Baking at Bakethin

3 Jul

On the agenda for a while has been a walk around Bakethin Reservoir – the northern spur of Kielder reservoir, and home to the breeding osprey pair.

A day of wall-to-wall sunshine was promised by the met-office (and duly delivered for once) so we headed off for a circular walk to take in some of the woodland and forestry trails before heading back along the lake shore (route is here)

In the baking sunshine grasshoppers were stridulating away like crazy and ringlets danced along the roadside verges amongst the thistles and orchids. Within a few minutes of setting off we’d come across spotted heath orchids in varying shades.

Heath spotted orchid

While we were checking out the orchids something caught my eye scampering across the road and I spotted a large common lizard sprint across and into the undergrowth a few feet away. I was hoping that we’d see a few more lizards and possibly snakes basking in the sunshine but it wasn’t to be.

Cutting away from the road and uphill through woods we had a spotted flycatcher helpfully reducing the fly population although I think he could have done with some assistance as we were being eaten alive!

In one sunny patch in the woods we came a across a toadstool that looked like it had been sprayed with gold paint like a Christmas decoration – so vivid and shiny it stood out from the grass :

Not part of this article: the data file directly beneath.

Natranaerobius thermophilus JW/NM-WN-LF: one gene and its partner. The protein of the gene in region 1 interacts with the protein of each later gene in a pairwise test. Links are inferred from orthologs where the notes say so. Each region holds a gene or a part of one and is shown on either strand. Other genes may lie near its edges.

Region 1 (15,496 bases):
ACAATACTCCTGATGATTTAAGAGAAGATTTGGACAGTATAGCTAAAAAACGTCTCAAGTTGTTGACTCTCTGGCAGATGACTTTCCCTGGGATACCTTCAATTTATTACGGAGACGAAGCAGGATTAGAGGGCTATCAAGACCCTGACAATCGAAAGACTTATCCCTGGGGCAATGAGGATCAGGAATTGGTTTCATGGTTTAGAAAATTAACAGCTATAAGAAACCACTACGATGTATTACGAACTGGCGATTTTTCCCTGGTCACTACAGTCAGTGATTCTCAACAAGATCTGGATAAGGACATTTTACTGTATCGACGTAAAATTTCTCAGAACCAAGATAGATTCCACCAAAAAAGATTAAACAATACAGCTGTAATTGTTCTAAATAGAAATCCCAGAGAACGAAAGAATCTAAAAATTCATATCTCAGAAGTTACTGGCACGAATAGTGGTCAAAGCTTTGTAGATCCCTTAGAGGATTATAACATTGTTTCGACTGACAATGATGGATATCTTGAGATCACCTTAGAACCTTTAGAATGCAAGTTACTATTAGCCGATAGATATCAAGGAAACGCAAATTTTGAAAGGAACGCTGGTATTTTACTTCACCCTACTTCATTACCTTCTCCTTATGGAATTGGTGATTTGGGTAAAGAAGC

Golden toadstool - a Tawny Grisette?

Emerging from the woods onto a forestry track along a clearing we had dozens more ringlets but a complete absence of other butterflies until we eventually found a small heath to keep them company. One unmissable sight was a very large dragonfly that buzzed us as we first took to the track and which I relocated perched on the bracken half a mile further on. He was happy to sit and bask in the sun to allow some photos – a handsome male golden-ringed dragonfly.

Golden-ringed Dragonfly

Further along the track and past a 4,000 year old burial cairn on the hillside we descended down to a tarmac road from a disused quarry, and here we had common spotted orchids by the roadside.

Common spotted orchid

At this point we also had a few common blues to add some variety to the butterflies and the herb eyebright nestled in the long grasses – traditionally a herb used to create treatnents for all manner of eye problems like conjuctivitis.



Reaching the end of the track we then doubled back along a track by the lakeside (ignoring the disused railway track which was doubling as a speedway track for cyclists). This track afforded us some welcome dappled shade as it passed through birch and willow woods and had some very impressive drifts of melancholy thistles – not normally the most picturesque plants but looking very smart at the moment.

Melancholy Thistle

Back at the car park and time for refreshments – we’d not managed to see red squirrel, crossbills or osprey (all of which were distinct possibles if not probables!) but the orchids, lizard, dragonflies and the views were worth it. Oddly enough for such a baking hot day on a weekend at the start of July, we managed to do two thirds of the walk before we saw another person at all – very tranquil!


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